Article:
• He put his entire might in envisioning Amaravati. Mr. Naidu’s obsession with a ‘world-class’ capital, combined with the neglect of a coherent development agenda, seems to have cost the TDP. The YSRCP is now riding on this discontent.

Distinct challenges

  • There may be other reasons for the functionally organised, multiple-capital plan. But the key principle of ‘distributed development’ must not be lost in executing it. The following points may help in ensuring that.
  • First, the multi-capital plan is beset with difficult challenges for the government’s functioning.
  • Running legislative business with most of the secretariat located 400 km away can lead to logistic nightmares and inefficiencies, especially in the absence of efficient infrastructure.
  • Andhra Pradesh can learn from Maharashtra’s experience of running Winter Sessions in Nagpur, aimed essentially at placating regional sentiments.
  • International experiences — including that of South Africa — of deconcentrating executive power by shifting capitals to address regional sentiments do not inspire confidence either.
    • However, Andhra Pradesh has the advantage of a clean slate and does not have to move an existing capital.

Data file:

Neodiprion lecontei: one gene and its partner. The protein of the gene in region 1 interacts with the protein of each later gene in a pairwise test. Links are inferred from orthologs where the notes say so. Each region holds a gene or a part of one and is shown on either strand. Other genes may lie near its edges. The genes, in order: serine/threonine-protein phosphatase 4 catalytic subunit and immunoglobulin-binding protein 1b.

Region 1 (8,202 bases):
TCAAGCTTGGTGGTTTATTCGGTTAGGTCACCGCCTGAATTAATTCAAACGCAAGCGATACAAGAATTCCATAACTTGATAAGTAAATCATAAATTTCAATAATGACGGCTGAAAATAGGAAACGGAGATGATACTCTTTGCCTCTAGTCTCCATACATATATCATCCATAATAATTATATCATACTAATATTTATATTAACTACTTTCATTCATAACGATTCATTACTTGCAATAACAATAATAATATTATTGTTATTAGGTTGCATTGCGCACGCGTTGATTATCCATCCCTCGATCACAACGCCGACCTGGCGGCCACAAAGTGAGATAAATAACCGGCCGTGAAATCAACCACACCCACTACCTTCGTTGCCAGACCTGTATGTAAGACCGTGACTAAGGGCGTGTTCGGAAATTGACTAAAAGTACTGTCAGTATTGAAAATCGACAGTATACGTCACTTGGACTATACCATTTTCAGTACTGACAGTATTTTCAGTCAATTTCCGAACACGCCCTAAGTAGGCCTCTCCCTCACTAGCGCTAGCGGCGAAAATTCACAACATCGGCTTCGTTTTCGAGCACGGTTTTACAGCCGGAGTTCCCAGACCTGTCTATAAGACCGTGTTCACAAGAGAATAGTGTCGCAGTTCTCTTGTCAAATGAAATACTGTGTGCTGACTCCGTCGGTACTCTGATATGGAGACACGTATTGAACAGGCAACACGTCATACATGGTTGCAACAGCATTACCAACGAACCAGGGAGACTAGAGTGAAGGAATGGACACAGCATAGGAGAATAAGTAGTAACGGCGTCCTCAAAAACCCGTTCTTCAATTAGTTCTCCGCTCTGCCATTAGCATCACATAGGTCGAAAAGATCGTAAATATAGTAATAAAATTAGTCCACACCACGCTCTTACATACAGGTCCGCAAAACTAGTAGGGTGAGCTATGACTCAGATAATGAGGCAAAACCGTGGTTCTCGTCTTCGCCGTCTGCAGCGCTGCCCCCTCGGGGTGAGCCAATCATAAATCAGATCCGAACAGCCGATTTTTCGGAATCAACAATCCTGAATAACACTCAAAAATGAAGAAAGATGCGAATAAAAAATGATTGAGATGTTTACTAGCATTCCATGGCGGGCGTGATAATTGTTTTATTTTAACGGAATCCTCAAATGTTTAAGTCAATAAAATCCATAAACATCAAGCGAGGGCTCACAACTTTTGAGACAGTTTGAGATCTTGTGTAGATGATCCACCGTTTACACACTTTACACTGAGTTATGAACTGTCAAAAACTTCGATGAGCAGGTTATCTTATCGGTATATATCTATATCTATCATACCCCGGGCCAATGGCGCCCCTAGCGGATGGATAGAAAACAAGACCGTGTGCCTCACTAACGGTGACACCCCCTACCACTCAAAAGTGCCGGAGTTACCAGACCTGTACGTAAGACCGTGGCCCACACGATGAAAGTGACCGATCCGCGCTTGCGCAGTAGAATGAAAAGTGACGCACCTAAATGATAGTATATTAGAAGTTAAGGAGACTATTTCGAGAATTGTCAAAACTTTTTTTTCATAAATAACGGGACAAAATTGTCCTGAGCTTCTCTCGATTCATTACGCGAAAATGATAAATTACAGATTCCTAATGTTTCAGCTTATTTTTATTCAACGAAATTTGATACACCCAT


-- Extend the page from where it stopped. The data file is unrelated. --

• Thus, the success of distributed development depends on a well-developed infrastructural network linking the growth centres.
  • Andhra Pradesh lacks these linkages now, and sooner the State focuses on these preconditions the better for it.
  • A re-invigorated focus on projects like the Chennai-Visakhapatnam Industrial Corridor is important.

  • Second, infrastructure development within cities — the proposed growth centres — is critical.
  • The KCS committee stressed this extensively. Visakhapatnam, as the executive capital, will experience much stress.
  • The basis cannot be just the availability of land and built-up area, but also the ability to cope with such an intense development.
  • Visakhapatnam, in spite of its excellent and natural advantages, is woefully lacking in its infrastructure.
  • It could not even deliver a functional Bus Rapid Transit system, even with the availability of resources.

  • Third, it is necessary to be conscious of the dynamics set off by these plans, with weak institutions to regulate growth.
  • Unbridled real estate interests can co-opt local State institutions and sabotage environmental interests.
  • The KCS committee warns about the environmental impact of such intensification and densification in cities, with a special reference to Visakhapatnam.
  • The recent environmental disasters, including the LG Polymers gas leak, expose the city’s vulnerabilities. The ongoing processes of preparing the Master Plan and Strategic Plan for the Visakhapatnam Metropolitan Region are an opportunity to address these challenges.


  • Finally, the Andhra Pradesh Decentralisation and Inclusive Development of All Regions Bill, 2020 is thin in details but offers hope in its broad contours of pursuing inclusive development through Zonal Planning and Development Boards.

Source: TH